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Latino leaders give insight on the Latino vote, concerns and influence on the mayoral election

Theresa Morris says voters in the Latinx community are really looking for candidates who are interested and understand their unique set of challenges.

TOLEDO, Ohio — The countdown is on for the mayoral election happening next week; and with the mayoral debate happening on Tuesday, we reached out to Latino leaders and ask them about their biggest concerns before the vote. 

Those leaders say Latino voters will usually vote for the candidate they feel is really listening to what matters most to them.

And once they choose their candidate, they tend to stay loyal to them.

"The voters in the Latinx community are really looking for candidates who are interested and understand their unique set of challenges when it comes through working through the pandemic: taking care of their extended families and trying to obtain bilingual assistance," said Theresa Morris, the District 6 Councilwoman for Toledo City Council. 

As the only Latina councilwoman, Morris says if candidates are looking for a loyal support system, they need to show why they're the best candidate. 

Meanwhile, president of the Farm Labor Organizing Committee (FLOC) Baldemar Velasquez has his own take.

"I'm more focused with the poor people, the immigrants in Toledo. And their concerns are immigration reform: worried about their legal status, a pathway to citizenship. Those are sort of federal issues, but again, the way they exist in our community is very important to them," said Velasquez.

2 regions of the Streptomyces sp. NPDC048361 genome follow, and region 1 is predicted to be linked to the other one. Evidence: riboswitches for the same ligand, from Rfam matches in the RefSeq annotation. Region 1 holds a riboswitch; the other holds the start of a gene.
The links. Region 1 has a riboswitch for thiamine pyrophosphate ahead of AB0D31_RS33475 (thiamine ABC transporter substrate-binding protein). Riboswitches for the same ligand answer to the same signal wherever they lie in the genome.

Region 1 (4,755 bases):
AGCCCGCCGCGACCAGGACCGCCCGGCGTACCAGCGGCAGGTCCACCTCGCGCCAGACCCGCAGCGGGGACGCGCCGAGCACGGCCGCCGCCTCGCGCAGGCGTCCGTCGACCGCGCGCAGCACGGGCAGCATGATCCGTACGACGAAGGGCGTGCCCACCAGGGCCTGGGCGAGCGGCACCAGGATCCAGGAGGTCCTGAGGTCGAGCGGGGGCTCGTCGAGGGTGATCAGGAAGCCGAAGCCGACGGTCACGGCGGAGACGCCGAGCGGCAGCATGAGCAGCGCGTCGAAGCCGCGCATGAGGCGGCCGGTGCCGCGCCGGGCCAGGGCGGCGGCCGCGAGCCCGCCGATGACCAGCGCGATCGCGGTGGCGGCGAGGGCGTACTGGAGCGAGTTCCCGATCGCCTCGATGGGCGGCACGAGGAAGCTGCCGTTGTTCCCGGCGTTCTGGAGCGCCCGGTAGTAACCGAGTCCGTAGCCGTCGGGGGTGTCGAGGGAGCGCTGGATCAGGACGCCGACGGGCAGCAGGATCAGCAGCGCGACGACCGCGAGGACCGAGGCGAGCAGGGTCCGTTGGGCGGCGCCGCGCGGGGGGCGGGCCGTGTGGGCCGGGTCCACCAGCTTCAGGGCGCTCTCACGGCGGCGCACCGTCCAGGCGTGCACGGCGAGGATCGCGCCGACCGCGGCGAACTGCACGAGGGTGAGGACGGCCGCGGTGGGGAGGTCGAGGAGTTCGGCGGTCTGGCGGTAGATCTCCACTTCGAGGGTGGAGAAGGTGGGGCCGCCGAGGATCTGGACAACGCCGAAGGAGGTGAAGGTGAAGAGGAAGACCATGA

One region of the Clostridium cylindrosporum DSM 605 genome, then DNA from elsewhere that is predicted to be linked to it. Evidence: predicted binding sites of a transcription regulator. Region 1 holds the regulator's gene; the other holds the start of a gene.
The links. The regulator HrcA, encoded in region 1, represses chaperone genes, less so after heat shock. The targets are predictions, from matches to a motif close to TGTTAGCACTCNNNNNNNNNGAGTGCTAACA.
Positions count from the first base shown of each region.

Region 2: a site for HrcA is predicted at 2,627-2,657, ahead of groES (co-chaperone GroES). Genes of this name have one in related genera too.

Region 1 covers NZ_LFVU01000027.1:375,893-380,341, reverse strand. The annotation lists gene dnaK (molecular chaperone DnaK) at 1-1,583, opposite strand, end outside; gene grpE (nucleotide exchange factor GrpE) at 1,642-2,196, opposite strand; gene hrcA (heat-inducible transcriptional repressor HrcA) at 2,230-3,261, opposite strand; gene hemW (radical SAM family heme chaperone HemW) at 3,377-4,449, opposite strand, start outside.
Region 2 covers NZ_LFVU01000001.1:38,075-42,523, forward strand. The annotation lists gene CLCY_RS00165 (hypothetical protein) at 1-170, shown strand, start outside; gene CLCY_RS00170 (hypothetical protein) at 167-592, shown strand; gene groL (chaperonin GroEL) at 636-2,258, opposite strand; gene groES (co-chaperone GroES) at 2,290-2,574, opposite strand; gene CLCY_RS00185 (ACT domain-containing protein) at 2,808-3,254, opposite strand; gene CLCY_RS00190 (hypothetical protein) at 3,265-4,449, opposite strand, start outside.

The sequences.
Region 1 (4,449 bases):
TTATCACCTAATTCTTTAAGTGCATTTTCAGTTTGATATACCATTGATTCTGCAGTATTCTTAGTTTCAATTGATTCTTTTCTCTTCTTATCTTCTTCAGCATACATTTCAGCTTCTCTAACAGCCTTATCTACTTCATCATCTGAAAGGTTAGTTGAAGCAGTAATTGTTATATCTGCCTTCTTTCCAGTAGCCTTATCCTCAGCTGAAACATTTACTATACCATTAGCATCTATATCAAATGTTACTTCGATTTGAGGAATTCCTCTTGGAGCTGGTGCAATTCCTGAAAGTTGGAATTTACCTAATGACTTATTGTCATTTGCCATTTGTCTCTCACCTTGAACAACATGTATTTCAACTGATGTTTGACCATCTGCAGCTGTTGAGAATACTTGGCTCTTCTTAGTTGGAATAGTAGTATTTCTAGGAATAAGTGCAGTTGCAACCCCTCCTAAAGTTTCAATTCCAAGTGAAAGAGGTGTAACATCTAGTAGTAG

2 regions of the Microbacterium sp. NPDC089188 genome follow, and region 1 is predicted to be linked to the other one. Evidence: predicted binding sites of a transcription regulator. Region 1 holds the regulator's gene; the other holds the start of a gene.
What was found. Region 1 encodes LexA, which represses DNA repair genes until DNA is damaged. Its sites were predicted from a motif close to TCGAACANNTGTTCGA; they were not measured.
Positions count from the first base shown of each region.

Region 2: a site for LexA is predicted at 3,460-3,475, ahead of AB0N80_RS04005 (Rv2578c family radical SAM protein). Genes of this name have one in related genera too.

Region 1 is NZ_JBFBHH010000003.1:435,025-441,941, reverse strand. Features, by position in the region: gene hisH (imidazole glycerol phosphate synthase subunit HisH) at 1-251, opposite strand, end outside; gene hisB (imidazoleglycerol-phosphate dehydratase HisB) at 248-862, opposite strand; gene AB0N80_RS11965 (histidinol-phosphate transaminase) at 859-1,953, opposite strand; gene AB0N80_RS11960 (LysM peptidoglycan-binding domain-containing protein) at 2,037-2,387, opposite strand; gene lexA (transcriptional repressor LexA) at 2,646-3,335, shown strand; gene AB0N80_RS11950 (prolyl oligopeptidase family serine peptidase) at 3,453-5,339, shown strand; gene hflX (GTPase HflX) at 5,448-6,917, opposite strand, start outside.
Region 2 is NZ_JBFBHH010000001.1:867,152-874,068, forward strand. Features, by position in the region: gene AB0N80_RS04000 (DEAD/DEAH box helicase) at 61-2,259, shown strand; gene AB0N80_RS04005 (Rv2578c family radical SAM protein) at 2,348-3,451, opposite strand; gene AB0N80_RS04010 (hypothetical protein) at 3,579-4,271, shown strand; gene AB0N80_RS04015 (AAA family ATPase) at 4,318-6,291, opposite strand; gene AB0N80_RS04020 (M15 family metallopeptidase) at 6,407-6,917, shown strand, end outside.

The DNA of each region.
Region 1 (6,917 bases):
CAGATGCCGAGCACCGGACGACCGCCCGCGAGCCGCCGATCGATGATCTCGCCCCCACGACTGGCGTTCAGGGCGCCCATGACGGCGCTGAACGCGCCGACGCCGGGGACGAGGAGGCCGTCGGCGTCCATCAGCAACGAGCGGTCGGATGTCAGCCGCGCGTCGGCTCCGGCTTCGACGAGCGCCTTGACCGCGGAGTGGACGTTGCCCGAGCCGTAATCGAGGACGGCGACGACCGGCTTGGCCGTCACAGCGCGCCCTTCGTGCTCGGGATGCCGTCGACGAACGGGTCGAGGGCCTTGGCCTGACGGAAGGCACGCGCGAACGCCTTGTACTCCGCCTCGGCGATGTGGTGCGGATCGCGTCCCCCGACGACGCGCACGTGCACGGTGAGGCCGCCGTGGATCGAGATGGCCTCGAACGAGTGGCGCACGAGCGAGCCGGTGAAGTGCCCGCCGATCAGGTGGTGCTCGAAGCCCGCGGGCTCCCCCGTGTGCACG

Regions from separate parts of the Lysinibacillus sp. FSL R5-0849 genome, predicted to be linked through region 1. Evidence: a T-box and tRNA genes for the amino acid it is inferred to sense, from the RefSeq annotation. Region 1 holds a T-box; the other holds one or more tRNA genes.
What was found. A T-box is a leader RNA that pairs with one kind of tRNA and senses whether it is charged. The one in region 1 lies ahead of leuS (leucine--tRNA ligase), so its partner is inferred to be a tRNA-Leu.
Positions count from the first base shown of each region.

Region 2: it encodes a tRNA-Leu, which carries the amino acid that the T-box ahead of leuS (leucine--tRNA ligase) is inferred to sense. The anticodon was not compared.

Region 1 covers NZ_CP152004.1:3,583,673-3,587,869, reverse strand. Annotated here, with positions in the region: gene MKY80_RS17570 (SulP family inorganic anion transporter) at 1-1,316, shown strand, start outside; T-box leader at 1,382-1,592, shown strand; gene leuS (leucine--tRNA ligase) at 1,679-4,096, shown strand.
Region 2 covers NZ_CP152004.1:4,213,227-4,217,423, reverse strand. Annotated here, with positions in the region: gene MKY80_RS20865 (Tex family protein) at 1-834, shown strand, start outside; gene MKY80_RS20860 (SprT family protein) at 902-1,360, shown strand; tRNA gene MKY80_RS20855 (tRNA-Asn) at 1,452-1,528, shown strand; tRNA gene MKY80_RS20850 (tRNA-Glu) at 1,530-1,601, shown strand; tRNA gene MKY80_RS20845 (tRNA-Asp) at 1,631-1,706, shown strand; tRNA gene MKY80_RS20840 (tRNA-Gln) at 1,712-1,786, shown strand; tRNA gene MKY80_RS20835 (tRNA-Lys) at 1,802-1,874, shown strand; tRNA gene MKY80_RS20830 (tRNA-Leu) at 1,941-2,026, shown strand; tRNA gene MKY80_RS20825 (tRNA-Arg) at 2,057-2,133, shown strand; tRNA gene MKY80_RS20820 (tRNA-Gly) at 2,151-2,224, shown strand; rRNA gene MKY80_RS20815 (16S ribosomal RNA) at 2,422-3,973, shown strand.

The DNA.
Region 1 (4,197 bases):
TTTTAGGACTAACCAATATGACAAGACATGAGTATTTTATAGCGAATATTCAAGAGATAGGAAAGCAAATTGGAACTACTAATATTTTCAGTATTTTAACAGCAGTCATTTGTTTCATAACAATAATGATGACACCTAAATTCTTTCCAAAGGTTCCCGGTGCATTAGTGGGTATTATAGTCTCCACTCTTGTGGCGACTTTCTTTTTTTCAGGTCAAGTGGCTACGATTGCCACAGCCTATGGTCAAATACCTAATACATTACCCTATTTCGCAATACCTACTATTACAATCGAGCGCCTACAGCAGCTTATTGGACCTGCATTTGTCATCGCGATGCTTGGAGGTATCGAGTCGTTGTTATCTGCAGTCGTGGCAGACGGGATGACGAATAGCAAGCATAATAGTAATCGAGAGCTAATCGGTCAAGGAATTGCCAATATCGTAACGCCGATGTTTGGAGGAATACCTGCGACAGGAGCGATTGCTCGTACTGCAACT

Velasquez says that's in terms of jobs and having access to decent wages. 

According to the Urban Institute, the Latinx community is the largest ethnic group in America today, and a major force contributing to — and reshaping — the economic, social and cultural fabric of our society. 

"I'm telling you, if we had immigration reform for 8,000 to 10,000 undocumented immigrants that live in the city alone, imagine what a boom that would be to the job market. Filling these unemployment needs," said Velasquez. 

Morris says if you think Latinos aren't out there voting or that their vote doesn't count - think again. 

"We do vote. We may not vote at a larger level, but we do vote and we tell everyone else to vote as well. So, don't count us out, because we are a strong political force," said Morris. 

A force that Morris says can make a difference.

The Latino community and other minority groups will be able to ask the candidates questions during Tuesday's debate starting at 5 p.m.

You can leave your questions for the candidates on our social media pages by clicking here for Facebook and here for Twitter. Spanish and Arabic speakers can contact Roxanne Elias at relias@wtol.com and Zeinab Cheaib at zcheaib@wtol.com, respectively.